# Men have an obligation to procreate<ref>Yevamos 65b. Shulchan Aruch Even Haezer 1:1 and 1:5 mentions that a man should endeavor to father at least one boy and one girl.</ref> and an additional obligation to marry even if he has already fulfilled his obligation to procreate<ref>Yevamos 61b; Shulchan Aruch, Even Haezer 1:8.</ref>. Men may not unnecessarily prolong singlehood<ref>Tosefta, Yevamos 8:2.</ref>.
# Women are exempt from the obligation to procreate<ref>Yevamos 65b</ref> and thus may have no obligation to marry<ref>Tosefta, Yevamos 8:2; Shulchan Aruch, Even Haezer, 1:13. However, see Rama (ibid.) and Sanhedrin 76a-76b.</ref>.
# Although men become obligated to perform mitzvot upon reaching majority (age 13), learning Torah takes priority over marriage until age 18, and thus men have no obligation to marry beforehand<ref>
Avos 5:21; Shulchan Aruch, Even Haezer 1:3; Chelkas Mechokeik, ibid. §2. Cf. Rambam, Hilchos Ishus 15:2. </ref>. # Ideally, one should attain a livelihood before marriage<ref>Sotah 44a; Rambam , Hilchos Dei’os 5: 11.</ref>.# Ideally, a man should marry before age 20 while continuing to learn Torah; however, if one finds it impossible to do both, due to the financial burden of sustaining a family, learning Torah takes precedence and he may delay marriage past age 20.<ref>Kiddushin 29b; Shulchan Aruch, Even Haezer 1:3.</ref> It is unclear how long such delay may extend:<ref>Rosh to Kiddushin 29b.</ref> some suggest that one may continue learning until he feels satisfied with the amount of Torah he has learned,<ref>Levush, Even Haezer 1:4, cited in Aruch Hashulchan, Even Haezer 1:13.</ref> while others suggest an absolute limit of age 24.<ref>Yam Shel Shlomo, Kiddushin §47, cited in Aruch Hashulchan, Even Haezer 1:13; see Rashi and Rosh to Kiddushin 30a.</ref># If an unmarried man finds it impossible to avoid experiencing hirhurim, marriage takes precedence over learning Torah.<ref>Kiddushin 29b; Shulchan Aruch, Yoreh Dei’ah 246:2 .</ref> It is forbidden to fantasize about sinning.<ref>Berachos 12b.</ref>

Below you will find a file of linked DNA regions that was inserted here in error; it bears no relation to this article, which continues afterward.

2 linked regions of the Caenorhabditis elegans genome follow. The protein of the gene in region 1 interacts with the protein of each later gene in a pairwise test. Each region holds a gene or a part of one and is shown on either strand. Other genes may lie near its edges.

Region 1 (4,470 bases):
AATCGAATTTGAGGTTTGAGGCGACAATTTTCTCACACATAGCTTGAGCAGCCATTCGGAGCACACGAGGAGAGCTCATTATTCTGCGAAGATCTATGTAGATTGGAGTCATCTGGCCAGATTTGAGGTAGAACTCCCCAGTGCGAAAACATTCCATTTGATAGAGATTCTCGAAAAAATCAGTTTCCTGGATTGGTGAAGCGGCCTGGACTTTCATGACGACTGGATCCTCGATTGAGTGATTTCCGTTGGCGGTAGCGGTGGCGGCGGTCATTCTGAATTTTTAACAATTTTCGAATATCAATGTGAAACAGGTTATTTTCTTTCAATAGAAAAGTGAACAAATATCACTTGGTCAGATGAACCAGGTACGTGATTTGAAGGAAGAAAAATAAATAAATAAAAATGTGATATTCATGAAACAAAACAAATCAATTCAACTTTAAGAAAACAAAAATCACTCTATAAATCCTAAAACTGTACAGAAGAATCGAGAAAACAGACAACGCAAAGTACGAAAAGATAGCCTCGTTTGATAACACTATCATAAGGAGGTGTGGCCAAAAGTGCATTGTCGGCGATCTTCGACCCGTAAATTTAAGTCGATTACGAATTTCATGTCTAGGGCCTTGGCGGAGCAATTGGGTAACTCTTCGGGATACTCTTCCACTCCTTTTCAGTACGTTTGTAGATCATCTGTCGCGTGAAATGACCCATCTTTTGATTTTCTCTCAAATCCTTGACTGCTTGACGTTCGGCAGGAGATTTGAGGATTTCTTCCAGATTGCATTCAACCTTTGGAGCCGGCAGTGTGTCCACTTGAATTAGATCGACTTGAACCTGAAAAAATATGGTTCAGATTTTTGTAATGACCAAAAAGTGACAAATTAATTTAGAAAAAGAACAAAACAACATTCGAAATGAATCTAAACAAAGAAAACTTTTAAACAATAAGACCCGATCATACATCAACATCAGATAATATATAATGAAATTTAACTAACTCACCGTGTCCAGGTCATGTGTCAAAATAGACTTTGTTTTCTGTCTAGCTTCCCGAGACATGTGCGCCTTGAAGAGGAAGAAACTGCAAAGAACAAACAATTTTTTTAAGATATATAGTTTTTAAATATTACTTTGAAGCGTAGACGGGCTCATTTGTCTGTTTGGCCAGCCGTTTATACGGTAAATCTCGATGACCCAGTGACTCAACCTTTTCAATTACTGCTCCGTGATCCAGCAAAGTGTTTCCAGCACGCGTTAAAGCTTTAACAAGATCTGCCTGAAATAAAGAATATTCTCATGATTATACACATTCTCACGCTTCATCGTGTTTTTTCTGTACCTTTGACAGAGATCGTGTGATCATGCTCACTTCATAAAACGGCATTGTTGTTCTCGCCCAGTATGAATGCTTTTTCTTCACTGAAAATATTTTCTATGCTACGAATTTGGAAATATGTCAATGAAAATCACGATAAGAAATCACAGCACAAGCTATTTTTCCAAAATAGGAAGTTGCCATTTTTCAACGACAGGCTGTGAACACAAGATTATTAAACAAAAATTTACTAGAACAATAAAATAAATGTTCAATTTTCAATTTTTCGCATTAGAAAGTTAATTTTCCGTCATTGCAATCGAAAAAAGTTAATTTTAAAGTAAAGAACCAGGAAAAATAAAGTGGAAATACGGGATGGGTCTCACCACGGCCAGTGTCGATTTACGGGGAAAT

# If one truly loves learning Torah to the extent that Ben Azai did<ref>See Tosefta Yevamos 8:5; Yevamos 63b; cf. Kesuvos 63b; Sotah 4b.</ref> and is totally devoted to the Torah, he is not prohibited from delaying marriage indefinitely, provided that his sexual desire does not overcome him;<ref>Shulchan Aruch, Even Haezer 1:4.</ref> nevertheless, one should not do so.<ref>Taz EH 1:6.</ref> Ben Azai’s example is exceptional; such people are extremely rare.<ref>Rosh to Kiddushin 29b; Ritva to Yevamos 63b.</ref>
# One may delay marriage until he can find a suitable or compatible wife.<ref>Yad Dovid, Vol. 3, 15:6 (cited in Frankel’s “Sefer Hamafteach” to Rambam, Hilchos Ishus 15:2).</ref>